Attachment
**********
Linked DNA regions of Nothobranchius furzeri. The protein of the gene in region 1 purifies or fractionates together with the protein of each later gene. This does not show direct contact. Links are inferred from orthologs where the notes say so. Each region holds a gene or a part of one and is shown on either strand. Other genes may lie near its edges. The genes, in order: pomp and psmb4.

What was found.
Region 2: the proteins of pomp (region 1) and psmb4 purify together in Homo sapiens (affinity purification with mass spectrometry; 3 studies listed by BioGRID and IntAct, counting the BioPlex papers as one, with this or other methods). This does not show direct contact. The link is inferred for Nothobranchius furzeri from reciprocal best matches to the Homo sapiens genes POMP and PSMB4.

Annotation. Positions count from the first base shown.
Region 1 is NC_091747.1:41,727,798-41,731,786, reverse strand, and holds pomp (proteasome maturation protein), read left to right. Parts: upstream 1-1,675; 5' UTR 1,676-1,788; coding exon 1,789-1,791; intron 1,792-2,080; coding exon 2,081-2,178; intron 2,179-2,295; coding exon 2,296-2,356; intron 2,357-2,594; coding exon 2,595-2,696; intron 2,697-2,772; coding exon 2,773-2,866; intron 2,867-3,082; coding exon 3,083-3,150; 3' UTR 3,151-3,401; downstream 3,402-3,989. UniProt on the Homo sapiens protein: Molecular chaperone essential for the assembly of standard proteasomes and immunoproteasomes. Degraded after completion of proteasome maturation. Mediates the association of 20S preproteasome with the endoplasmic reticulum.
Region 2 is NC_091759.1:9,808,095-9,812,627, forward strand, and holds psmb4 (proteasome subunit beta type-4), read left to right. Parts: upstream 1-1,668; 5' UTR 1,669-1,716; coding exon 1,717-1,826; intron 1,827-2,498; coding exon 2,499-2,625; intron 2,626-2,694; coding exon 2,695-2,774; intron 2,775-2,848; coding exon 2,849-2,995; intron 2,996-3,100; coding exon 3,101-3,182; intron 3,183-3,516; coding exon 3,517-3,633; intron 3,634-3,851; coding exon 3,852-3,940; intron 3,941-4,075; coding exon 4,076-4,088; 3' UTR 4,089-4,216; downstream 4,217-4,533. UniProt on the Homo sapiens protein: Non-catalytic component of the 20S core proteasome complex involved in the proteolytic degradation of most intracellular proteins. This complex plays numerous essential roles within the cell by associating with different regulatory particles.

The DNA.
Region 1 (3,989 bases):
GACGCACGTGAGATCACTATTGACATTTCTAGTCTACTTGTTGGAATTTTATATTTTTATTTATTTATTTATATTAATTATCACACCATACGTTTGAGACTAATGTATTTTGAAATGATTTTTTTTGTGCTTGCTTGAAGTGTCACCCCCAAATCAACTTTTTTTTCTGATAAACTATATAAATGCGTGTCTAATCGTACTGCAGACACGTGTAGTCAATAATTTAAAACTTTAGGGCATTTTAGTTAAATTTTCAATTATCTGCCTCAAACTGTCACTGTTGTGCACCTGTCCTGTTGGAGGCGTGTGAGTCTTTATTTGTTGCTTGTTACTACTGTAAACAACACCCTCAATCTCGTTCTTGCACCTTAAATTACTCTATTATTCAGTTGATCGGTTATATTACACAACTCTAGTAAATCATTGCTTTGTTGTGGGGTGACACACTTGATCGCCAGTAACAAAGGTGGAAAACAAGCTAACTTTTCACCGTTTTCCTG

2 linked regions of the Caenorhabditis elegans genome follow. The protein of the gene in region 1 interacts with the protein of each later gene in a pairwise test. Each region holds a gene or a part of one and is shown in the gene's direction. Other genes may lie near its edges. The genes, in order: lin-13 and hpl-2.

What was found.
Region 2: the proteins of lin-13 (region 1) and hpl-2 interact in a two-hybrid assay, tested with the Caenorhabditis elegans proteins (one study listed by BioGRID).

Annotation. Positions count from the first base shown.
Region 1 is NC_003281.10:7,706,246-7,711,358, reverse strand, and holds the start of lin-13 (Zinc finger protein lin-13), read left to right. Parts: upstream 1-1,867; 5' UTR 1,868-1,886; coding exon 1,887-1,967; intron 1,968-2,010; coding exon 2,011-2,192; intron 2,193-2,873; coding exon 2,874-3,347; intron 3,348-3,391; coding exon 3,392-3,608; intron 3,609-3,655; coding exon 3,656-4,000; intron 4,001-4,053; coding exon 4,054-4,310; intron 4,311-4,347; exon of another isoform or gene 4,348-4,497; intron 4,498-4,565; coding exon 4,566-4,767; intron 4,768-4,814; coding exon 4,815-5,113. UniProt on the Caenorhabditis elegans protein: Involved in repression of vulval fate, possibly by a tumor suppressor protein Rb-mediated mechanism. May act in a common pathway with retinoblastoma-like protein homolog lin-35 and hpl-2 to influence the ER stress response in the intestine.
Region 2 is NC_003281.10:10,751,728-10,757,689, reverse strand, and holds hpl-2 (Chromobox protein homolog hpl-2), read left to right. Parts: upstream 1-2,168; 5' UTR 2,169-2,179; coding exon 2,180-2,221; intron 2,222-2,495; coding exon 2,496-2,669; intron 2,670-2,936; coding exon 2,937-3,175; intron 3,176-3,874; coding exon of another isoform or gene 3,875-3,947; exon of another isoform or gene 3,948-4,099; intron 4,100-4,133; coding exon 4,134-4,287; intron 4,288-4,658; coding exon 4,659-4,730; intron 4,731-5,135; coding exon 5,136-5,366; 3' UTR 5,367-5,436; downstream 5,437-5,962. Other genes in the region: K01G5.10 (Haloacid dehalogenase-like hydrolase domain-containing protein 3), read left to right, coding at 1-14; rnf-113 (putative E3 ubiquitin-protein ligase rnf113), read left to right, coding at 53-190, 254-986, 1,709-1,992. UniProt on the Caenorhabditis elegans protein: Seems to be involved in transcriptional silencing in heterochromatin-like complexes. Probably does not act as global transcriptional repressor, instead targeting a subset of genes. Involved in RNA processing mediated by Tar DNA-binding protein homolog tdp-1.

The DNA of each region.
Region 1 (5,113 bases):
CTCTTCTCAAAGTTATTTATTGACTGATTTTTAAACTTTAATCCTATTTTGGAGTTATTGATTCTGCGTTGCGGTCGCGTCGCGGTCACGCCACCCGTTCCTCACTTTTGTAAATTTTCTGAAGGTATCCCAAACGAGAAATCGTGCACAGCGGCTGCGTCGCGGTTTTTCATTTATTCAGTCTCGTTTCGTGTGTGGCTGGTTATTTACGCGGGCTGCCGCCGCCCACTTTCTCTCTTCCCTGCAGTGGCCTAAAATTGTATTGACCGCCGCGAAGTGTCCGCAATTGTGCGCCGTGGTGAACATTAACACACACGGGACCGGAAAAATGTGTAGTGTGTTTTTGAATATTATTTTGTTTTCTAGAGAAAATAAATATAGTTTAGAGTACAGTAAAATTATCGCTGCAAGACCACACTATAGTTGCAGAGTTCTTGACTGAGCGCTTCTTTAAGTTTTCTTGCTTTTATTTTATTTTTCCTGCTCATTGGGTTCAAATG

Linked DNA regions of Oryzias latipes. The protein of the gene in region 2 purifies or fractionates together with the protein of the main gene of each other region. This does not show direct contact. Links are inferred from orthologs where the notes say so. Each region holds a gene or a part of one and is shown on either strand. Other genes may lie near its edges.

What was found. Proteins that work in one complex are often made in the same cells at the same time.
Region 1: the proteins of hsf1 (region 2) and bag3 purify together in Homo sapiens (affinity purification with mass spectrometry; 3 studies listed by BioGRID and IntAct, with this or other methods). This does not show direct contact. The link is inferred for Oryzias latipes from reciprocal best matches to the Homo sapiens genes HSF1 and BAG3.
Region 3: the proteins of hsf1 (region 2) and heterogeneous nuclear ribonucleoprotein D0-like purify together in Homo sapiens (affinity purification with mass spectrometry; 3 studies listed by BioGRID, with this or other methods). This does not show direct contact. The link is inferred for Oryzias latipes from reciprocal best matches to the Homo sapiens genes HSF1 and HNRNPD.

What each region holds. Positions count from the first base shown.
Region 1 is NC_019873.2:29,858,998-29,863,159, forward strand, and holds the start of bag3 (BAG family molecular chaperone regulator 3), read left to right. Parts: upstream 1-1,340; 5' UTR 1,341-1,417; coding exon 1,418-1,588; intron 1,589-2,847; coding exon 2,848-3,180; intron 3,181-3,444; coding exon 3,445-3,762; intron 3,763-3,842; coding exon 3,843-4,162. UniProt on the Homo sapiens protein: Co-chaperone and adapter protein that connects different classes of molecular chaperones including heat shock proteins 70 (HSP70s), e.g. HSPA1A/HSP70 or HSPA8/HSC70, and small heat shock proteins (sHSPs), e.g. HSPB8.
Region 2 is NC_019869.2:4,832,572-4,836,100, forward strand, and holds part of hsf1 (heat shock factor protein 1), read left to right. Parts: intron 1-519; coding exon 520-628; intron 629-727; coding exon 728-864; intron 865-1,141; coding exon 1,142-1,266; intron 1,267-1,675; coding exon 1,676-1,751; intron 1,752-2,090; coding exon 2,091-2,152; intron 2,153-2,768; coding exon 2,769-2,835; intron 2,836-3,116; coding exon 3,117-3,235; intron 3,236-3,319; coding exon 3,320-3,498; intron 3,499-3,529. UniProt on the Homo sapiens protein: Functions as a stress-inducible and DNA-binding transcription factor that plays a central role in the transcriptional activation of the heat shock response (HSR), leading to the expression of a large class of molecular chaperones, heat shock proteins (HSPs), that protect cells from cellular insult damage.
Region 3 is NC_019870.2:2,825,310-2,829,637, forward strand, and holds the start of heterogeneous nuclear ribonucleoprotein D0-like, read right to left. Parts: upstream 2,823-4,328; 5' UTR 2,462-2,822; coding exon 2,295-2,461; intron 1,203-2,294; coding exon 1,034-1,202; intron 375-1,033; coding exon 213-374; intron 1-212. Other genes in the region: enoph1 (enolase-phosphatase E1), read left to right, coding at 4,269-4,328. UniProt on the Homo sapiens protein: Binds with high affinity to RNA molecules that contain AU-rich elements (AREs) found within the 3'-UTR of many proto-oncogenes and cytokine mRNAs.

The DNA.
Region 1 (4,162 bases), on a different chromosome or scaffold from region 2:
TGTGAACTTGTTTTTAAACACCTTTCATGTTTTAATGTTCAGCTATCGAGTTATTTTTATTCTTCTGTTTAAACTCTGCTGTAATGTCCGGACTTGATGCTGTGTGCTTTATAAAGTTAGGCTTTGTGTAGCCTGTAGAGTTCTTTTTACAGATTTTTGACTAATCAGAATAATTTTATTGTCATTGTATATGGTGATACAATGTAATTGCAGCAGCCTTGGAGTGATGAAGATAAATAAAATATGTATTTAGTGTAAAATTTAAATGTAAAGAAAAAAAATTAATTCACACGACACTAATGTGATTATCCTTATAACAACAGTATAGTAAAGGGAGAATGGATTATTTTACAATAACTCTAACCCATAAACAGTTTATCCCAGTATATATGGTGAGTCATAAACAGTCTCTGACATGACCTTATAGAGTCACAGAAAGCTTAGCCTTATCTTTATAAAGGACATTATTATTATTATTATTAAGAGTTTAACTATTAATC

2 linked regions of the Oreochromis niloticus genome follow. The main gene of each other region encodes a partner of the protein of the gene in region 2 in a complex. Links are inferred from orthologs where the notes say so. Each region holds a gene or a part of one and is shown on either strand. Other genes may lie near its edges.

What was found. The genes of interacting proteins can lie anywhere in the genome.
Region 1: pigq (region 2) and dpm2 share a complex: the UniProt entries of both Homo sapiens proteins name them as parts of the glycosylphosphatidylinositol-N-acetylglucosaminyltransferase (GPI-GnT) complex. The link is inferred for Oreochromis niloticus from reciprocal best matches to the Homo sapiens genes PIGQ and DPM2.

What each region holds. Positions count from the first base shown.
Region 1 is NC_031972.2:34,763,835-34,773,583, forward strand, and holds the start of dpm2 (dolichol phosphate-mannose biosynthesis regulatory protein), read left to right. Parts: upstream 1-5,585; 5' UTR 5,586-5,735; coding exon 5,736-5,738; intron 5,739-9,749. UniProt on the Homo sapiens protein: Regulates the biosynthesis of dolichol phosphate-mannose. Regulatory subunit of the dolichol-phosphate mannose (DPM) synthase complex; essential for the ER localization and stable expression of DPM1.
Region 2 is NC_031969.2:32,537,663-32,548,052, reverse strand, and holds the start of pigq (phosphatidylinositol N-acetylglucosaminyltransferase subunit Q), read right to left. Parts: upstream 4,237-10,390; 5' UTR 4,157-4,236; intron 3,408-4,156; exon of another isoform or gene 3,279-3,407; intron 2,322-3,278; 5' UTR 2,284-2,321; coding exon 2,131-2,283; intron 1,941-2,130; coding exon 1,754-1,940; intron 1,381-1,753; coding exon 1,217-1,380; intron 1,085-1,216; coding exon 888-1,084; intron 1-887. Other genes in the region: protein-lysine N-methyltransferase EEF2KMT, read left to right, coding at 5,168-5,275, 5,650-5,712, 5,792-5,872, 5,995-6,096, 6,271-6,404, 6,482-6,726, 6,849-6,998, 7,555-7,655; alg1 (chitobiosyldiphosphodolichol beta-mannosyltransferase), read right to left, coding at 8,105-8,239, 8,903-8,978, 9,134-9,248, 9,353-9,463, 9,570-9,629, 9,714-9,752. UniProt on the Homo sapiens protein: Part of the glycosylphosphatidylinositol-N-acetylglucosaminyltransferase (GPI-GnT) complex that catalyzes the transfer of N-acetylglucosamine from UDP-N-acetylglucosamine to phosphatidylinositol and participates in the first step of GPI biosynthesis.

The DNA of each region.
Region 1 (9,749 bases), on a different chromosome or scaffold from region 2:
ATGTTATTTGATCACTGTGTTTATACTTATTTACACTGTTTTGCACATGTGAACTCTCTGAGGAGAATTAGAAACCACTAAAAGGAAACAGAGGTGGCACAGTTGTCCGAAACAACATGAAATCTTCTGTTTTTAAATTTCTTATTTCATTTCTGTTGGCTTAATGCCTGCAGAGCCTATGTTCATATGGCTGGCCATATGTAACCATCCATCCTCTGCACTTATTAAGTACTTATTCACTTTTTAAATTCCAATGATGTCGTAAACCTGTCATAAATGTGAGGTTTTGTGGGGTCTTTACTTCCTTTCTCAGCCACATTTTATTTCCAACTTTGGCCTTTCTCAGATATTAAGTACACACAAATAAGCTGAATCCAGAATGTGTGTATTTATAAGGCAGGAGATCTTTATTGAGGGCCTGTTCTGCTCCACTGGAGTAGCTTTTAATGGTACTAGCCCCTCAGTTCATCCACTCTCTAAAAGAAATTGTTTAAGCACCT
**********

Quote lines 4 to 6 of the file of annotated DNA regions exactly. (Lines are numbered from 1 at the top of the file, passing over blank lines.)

Annotation. Positions count from the first base shown.
Region 1 is NC_091747.1:41,727,798-41,731,786, reverse strand, and holds pomp (proteasome maturation protein), read left to right. Parts: upstream 1-1,675; 5' UTR 1,676-1,788; coding exon 1,789-1,791; intron 1,792-2,080; coding exon 2,081-2,178; intron 2,179-2,295; coding exon 2,296-2,356; intron 2,357-2,594; coding exon 2,595-2,696; intron 2,697-2,772; coding exon 2,773-2,866; intron 2,867-3,082; coding exon 3,083-3,150; 3' UTR 3,151-3,401; downstream 3,402-3,989. UniProt on the Homo sapiens protein: Molecular chaperone essential for the assembly of standard proteasomes and immunoproteasomes. Degraded after completion of proteasome maturation. Mediates the association of 20S preproteasome with the endoplasmic reticulum.
Region 2 is NC_091759.1:9,808,095-9,812,627, forward strand, and holds psmb4 (proteasome subunit beta type-4), read left to right. Parts: upstream 1-1,668; 5' UTR 1,669-1,716; coding exon 1,717-1,826; intron 1,827-2,498; coding exon 2,499-2,625; intron 2,626-2,694; coding exon 2,695-2,774; intron 2,775-2,848; coding exon 2,849-2,995; intron 2,996-3,100; coding exon 3,101-3,182; intron 3,183-3,516; coding exon 3,517-3,633; intron 3,634-3,851; coding exon 3,852-3,940; intron 3,941-4,075; coding exon 4,076-4,088; 3' UTR 4,089-4,216; downstream 4,217-4,533. UniProt on the Homo sapiens protein: Non-catalytic component of the 20S core proteasome complex involved in the proteolytic degradation of most intracellular proteins. This complex plays numerous essential roles within the cell by associating with different regulatory particles.